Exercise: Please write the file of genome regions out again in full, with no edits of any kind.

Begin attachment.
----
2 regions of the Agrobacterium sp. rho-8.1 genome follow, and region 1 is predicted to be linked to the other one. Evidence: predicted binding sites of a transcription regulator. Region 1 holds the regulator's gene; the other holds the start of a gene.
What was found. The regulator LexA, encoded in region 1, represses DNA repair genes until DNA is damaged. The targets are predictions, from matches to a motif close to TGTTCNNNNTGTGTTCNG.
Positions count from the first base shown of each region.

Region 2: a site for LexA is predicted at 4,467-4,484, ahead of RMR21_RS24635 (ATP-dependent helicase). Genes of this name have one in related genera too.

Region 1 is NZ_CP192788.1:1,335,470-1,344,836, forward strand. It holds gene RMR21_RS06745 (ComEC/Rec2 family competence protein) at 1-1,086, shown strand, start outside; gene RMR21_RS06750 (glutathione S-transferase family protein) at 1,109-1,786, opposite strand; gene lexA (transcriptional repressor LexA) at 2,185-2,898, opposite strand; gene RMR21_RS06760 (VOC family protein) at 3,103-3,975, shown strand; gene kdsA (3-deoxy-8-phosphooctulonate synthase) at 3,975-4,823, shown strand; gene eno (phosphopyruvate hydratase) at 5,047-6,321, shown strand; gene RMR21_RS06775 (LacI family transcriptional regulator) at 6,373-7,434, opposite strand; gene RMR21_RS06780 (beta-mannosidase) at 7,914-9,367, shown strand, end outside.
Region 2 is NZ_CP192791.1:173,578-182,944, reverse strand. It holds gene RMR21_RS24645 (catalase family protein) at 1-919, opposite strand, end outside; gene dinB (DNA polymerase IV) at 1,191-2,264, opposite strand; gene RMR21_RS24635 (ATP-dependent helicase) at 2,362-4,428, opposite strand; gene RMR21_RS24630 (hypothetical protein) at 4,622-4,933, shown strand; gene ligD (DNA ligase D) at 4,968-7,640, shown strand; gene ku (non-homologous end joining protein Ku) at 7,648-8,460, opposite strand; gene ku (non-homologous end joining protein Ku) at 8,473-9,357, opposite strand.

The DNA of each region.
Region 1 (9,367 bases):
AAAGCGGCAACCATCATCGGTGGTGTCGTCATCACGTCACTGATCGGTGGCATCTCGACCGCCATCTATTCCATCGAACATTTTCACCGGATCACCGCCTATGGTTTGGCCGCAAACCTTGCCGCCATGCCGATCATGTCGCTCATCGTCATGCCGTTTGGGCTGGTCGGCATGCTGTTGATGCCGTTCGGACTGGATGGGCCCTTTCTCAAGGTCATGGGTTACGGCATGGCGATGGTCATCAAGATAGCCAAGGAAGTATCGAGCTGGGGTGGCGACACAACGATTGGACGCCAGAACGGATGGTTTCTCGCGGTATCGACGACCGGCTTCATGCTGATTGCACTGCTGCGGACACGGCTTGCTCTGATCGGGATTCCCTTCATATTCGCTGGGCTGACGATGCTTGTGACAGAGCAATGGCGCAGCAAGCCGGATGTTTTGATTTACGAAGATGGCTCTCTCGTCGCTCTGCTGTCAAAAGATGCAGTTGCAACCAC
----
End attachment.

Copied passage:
2 regions of the Agrobacterium sp. rho-8.1 genome follow, and region 1 is predicted to be linked to the other one. Evidence: predicted binding sites of a transcription regulator. Region 1 holds the regulator's gene; the other holds the start of a gene.
What was found. The regulator LexA, encoded in region 1, represses DNA repair genes until DNA is damaged. The targets are predictions, from matches to a motif close to TGTTCNNNNTGTGTTCNG.
Positions count from the first base shown of each region.

Region 2: a site for LexA is predicted at 4,467-4,484, ahead of RMR21_RS24635 (ATP-dependent helicase). Genes of this name have one in related genera too.

Region 1 is NZ_CP192788.1:1,335,470-1,344,836, forward strand. It holds gene RMR21_RS06745 (ComEC/Rec2 family competence protein) at 1-1,086, shown strand, start outside; gene RMR21_RS06750 (glutathione S-transferase family protein) at 1,109-1,786, opposite strand; gene lexA (transcriptional repressor LexA) at 2,185-2,898, opposite strand; gene RMR21_RS06760 (VOC family protein) at 3,103-3,975, shown strand; gene kdsA (3-deoxy-8-phosphooctulonate synthase) at 3,975-4,823, shown strand; gene eno (phosphopyruvate hydratase) at 5,047-6,321, shown strand; gene RMR21_RS06775 (LacI family transcriptional regulator) at 6,373-7,434, opposite strand; gene RMR21_RS06780 (beta-mannosidase) at 7,914-9,367, shown strand, end outside.
Region 2 is NZ_CP192791.1:173,578-182,944, reverse strand. It holds gene RMR21_RS24645 (catalase family protein) at 1-919, opposite strand, end outside; gene dinB (DNA polymerase IV) at 1,191-2,264, opposite strand; gene RMR21_RS24635 (ATP-dependent helicase) at 2,362-4,428, opposite strand; gene RMR21_RS24630 (hypothetical protein) at 4,622-4,933, shown strand; gene ligD (DNA ligase D) at 4,968-7,640, shown strand; gene ku (non-homologous end joining protein Ku) at 7,648-8,460, opposite strand; gene ku (non-homologous end joining protein Ku) at 8,473-9,357, opposite strand.

The DNA of each region.
Region 1 (9,367 bases):
AAAGCGGCAACCATCATCGGTGGTGTCGTCATCACGTCACTGATCGGTGGCATCTCGACCGCCATCTATTCCATCGAACATTTTCACCGGATCACCGCCTATGGTTTGGCCGCAAACCTTGCCGCCATGCCGATCATGTCGCTCATCGTCATGCCGTTTGGGCTGGTCGGCATGCTGTTGATGCCGTTCGGACTGGATGGGCCCTTTCTCAAGGTCATGGGTTACGGCATGGCGATGGTCATCAAGATAGCCAAGGAAGTATCGAGCTGGGGTGGCGACACAACGATTGGACGCCAGAACGGATGGTTTCTCGCGGTATCGACGACCGGCTTCATGCTGATTGCACTGCTGCGGACACGGCTTGCTCTGATCGGGATTCCCTTCATATTCGCTGGGCTGACGATGCTTGTGACAGAGCAATGGCGCAGCAAGCCGGATGTTTTGATTTACGAAGATGGCTCTCTCGTCGCTCTGCTGTCAAAAGATGCAGTTGCAACCAC